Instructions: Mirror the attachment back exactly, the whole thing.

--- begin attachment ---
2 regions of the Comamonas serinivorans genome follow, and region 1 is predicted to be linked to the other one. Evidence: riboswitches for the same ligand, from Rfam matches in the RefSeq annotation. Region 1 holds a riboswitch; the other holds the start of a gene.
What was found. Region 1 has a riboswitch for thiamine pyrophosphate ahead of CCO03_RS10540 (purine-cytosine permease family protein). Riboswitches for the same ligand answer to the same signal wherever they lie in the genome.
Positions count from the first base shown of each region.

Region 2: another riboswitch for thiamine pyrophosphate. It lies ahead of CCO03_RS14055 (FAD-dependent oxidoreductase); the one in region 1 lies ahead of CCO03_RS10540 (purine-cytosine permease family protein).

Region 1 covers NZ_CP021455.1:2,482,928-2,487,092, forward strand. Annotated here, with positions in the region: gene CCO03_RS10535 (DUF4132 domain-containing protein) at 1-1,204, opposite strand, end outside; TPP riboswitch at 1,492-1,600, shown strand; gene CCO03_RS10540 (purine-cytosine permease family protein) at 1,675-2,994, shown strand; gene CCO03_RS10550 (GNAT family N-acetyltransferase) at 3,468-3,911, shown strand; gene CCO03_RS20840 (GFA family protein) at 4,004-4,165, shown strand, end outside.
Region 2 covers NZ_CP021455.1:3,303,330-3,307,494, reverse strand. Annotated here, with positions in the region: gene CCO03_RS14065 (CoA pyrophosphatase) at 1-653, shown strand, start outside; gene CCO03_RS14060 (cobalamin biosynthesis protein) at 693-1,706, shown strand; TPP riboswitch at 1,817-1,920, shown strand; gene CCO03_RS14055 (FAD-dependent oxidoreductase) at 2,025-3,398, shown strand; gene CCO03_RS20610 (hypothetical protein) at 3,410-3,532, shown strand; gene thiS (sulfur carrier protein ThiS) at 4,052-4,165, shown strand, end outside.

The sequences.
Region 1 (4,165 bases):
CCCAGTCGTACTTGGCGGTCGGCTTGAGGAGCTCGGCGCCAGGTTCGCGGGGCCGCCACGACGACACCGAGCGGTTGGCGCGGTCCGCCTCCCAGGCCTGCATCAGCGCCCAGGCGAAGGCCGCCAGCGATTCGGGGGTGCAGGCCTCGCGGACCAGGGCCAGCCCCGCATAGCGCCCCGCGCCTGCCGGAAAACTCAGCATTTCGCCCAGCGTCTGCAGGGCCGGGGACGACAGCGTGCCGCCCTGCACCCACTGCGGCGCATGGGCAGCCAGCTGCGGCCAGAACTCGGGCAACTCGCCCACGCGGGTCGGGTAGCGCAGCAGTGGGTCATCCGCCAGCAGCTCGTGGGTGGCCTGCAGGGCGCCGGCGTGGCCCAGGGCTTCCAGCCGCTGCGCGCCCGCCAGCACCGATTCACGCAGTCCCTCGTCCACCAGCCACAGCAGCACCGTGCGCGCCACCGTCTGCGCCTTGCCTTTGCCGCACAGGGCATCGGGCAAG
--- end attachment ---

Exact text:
2 regions of the Comamonas serinivorans genome follow, and region 1 is predicted to be linked to the other one. Evidence: riboswitches for the same ligand, from Rfam matches in the RefSeq annotation. Region 1 holds a riboswitch; the other holds the start of a gene.
What was found. Region 1 has a riboswitch for thiamine pyrophosphate ahead of CCO03_RS10540 (purine-cytosine permease family protein). Riboswitches for the same ligand answer to the same signal wherever they lie in the genome.
Positions count from the first base shown of each region.

Region 2: another riboswitch for thiamine pyrophosphate. It lies ahead of CCO03_RS14055 (FAD-dependent oxidoreductase); the one in region 1 lies ahead of CCO03_RS10540 (purine-cytosine permease family protein).

Region 1 covers NZ_CP021455.1:2,482,928-2,487,092, forward strand. Annotated here, with positions in the region: gene CCO03_RS10535 (DUF4132 domain-containing protein) at 1-1,204, opposite strand, end outside; TPP riboswitch at 1,492-1,600, shown strand; gene CCO03_RS10540 (purine-cytosine permease family protein) at 1,675-2,994, shown strand; gene CCO03_RS10550 (GNAT family N-acetyltransferase) at 3,468-3,911, shown strand; gene CCO03_RS20840 (GFA family protein) at 4,004-4,165, shown strand, end outside.
Region 2 covers NZ_CP021455.1:3,303,330-3,307,494, reverse strand. Annotated here, with positions in the region: gene CCO03_RS14065 (CoA pyrophosphatase) at 1-653, shown strand, start outside; gene CCO03_RS14060 (cobalamin biosynthesis protein) at 693-1,706, shown strand; TPP riboswitch at 1,817-1,920, shown strand; gene CCO03_RS14055 (FAD-dependent oxidoreductase) at 2,025-3,398, shown strand; gene CCO03_RS20610 (hypothetical protein) at 3,410-3,532, shown strand; gene thiS (sulfur carrier protein ThiS) at 4,052-4,165, shown strand, end outside.

The sequences.
Region 1 (4,165 bases):
CCCAGTCGTACTTGGCGGTCGGCTTGAGGAGCTCGGCGCCAGGTTCGCGGGGCCGCCACGACGACACCGAGCGGTTGGCGCGGTCCGCCTCCCAGGCCTGCATCAGCGCCCAGGCGAAGGCCGCCAGCGATTCGGGGGTGCAGGCCTCGCGGACCAGGGCCAGCCCCGCATAGCGCCCCGCGCCTGCCGGAAAACTCAGCATTTCGCCCAGCGTCTGCAGGGCCGGGGACGACAGCGTGCCGCCCTGCACCCACTGCGGCGCATGGGCAGCCAGCTGCGGCCAGAACTCGGGCAACTCGCCCACGCGGGTCGGGTAGCGCAGCAGTGGGTCATCCGCCAGCAGCTCGTGGGTGGCCTGCAGGGCGCCGGCGTGGCCCAGGGCTTCCAGCCGCTGCGCGCCCGCCAGCACCGATTCACGCAGTCCCTCGTCCACCAGCCACAGCAGCACCGTGCGCGCCACCGTCTGCGCCTTGCCTTTGCCGCACAGGGCATCGGGCAAG